Newswise — A comprehensive review of research conducted over the past 23 years suggests that board games centered around numbers, such as Monopoly, Othello, and Chutes and Ladders, can enhance mathematical skills in young children. This recent study, published in the peer-reviewed journal Early Years, highlights the positive impact of number-based board games on counting, addition, and the ability to compare numbers among children aged three to nine.

The researchers emphasize that board games, already recognized for promoting learning and development in areas like reading and literacy, can specifically improve mathematical abilities in young children. The study recommends structured programs or interventions in which children engage in supervised board game sessions a few times per week, facilitated by a teacher or another trained adult.

Dr. Jaime Balladares, the lead author of the study hailing from Pontificia Universidad Católica de Chile in Santiago, Chile, states that "board games enhance mathematical abilities for young children."

Utilizing board games can be viewed as a strategic approach with the potential to positively impact both fundamental and advanced mathematical abilities.

Board games offer the flexibility to incorporate educational objectives related to mathematics or other subject areas.

Distinguishing themselves from skill-based or gambling games, board games involve turn-based movement of pieces on a board.

The fixed rules of board games limit players' actions, with the outcomes of moves on the board influencing the overall gameplay situation.

Despite this, preschools seldom employ board games, prompting this study to examine the available evidence regarding their effects on children.

The researchers aimed to assess the extent of the impact of physical board games in fostering learning among young children.

Their findings were based on a comprehensive review of 19 studies published from 2000 onwards, focusing on children aged three to nine years. With one exception, all studies examined the correlation between board games and mathematical skills.

Throughout the studies, all children involved received dedicated board game sessions, typically occurring twice a week for 20 minutes over a span of about one-and-a-half months. These sessions were led by adults, which included teachers, therapists, or parents.

In some of the 19 studies, children were divided into groups, with one group engaging in number-focused board games while the other group played board games unrelated to numeracy skills. In other studies, all children participated in number-based board games, but they were assigned different types of games, such as Dominoes.

Before and after the intervention sessions, all children underwent assessments to evaluate their mathematical performance. The intervention sessions aimed to enhance skills like counting aloud.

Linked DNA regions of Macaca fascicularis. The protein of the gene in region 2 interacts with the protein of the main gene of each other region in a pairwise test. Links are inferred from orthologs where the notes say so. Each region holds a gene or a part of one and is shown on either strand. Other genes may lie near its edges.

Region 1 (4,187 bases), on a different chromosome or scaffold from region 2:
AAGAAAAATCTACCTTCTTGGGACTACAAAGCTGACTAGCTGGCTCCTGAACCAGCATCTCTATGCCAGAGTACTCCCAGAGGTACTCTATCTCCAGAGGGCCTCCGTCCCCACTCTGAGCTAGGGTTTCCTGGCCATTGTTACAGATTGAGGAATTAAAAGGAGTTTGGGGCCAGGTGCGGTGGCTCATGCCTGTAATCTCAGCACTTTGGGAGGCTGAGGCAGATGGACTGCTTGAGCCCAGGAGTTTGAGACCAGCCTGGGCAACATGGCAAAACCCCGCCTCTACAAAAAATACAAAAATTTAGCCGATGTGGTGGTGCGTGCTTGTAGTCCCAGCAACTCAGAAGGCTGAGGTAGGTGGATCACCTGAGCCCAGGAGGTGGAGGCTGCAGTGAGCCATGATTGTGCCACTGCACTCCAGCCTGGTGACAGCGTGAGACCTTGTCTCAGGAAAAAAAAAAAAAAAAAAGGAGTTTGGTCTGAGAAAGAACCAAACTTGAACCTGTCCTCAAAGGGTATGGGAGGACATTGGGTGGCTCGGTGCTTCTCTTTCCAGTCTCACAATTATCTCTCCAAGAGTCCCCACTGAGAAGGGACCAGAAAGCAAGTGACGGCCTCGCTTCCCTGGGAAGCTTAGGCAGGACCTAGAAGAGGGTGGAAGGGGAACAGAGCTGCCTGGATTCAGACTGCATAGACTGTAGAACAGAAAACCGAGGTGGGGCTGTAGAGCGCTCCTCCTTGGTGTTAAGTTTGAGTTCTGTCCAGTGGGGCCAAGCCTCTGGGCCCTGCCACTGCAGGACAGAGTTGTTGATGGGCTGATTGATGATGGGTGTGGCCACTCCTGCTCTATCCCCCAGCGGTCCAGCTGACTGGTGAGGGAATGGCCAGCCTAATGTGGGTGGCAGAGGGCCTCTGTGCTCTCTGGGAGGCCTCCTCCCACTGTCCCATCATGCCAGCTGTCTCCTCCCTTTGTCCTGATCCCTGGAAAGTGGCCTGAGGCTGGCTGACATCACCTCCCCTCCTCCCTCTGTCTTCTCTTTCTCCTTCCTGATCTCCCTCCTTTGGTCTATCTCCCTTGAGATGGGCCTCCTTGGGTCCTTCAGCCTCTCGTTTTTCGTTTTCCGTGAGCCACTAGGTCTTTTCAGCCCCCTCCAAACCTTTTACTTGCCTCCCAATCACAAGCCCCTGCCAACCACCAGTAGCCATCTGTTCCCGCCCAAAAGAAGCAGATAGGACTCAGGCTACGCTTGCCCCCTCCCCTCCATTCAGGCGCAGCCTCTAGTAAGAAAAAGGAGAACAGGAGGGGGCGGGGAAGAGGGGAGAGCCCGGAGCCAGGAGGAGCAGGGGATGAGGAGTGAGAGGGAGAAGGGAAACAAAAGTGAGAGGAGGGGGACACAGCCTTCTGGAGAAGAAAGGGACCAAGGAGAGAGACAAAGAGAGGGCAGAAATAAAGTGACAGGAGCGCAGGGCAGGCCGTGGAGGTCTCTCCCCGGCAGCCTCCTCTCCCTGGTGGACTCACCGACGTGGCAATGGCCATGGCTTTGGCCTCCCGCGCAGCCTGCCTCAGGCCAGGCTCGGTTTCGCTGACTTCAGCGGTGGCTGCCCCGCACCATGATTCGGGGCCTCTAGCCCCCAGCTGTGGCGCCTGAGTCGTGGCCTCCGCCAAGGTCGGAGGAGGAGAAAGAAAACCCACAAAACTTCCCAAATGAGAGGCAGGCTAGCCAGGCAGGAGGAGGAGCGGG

The authors determined success based on four categories: basic numeric competency, which involves the ability to name numbers; basic number comprehension, such as understanding that "nine is greater than three"; deepened number comprehension, where a child can accurately perform addition and subtraction operations; and interest in mathematics.

In certain instances, parents participated in training sessions to acquire arithmetic skills that could be applied during the board games.

The results of the study demonstrated a significant improvement in math skills for over half (52%) of the analyzed tasks following the intervention sessions.

Among the cases examined, children who participated in the board game intervention outperformed those who did not in nearly one-third (32%) of the instances.

The findings also highlighted that, up to the present, studies investigating board games in the areas of language or literacy lacked scientific evaluation. These studies did not include comparisons between control and intervention groups, nor did they assess pre- and post-intervention impacts on children.

Dr. Balladares, formerly affiliated with UCL and the lead author, emphasizes the necessity of designing and implementing board games along with scientific procedures to assess their effectiveness. This becomes an "urgent task" to undertake in the coming years. Consequently, the current investigation serves as the foundation for their next project.

Dr. Balladares concludes by suggesting that future studies should explore the effects of these games on other cognitive and developmental skills. The development and assessment of board games for educational purposes present an intriguing area of exploration, given the complexity of games and the need to create more effective and engaging educational games.

Journal Link: Early Years